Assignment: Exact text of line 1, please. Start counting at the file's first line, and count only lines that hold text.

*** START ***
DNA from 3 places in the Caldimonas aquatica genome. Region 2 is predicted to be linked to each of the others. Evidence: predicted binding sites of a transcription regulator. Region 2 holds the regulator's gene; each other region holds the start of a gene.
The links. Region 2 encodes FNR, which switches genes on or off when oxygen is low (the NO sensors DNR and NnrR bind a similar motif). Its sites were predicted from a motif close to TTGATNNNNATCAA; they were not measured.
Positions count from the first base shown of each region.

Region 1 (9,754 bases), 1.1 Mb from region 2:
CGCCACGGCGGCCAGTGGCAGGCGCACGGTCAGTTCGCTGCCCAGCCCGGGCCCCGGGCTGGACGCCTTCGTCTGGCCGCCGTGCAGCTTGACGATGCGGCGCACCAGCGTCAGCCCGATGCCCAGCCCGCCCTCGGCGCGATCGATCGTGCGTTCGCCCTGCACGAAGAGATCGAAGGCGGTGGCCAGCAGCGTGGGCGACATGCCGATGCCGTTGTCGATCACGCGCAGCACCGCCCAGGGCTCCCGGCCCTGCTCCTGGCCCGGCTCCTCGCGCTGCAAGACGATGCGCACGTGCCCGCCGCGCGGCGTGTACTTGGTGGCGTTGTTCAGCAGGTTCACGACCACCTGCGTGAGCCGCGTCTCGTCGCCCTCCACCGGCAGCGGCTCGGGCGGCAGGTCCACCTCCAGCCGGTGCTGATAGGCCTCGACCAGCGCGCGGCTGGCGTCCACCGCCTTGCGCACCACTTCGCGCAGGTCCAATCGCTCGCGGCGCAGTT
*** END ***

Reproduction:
DNA from 3 places in the Caldimonas aquatica genome. Region 2 is predicted to be linked to each of the others. Evidence: predicted binding sites of a transcription regulator. Region 2 holds the regulator's gene; each other region holds the start of a gene.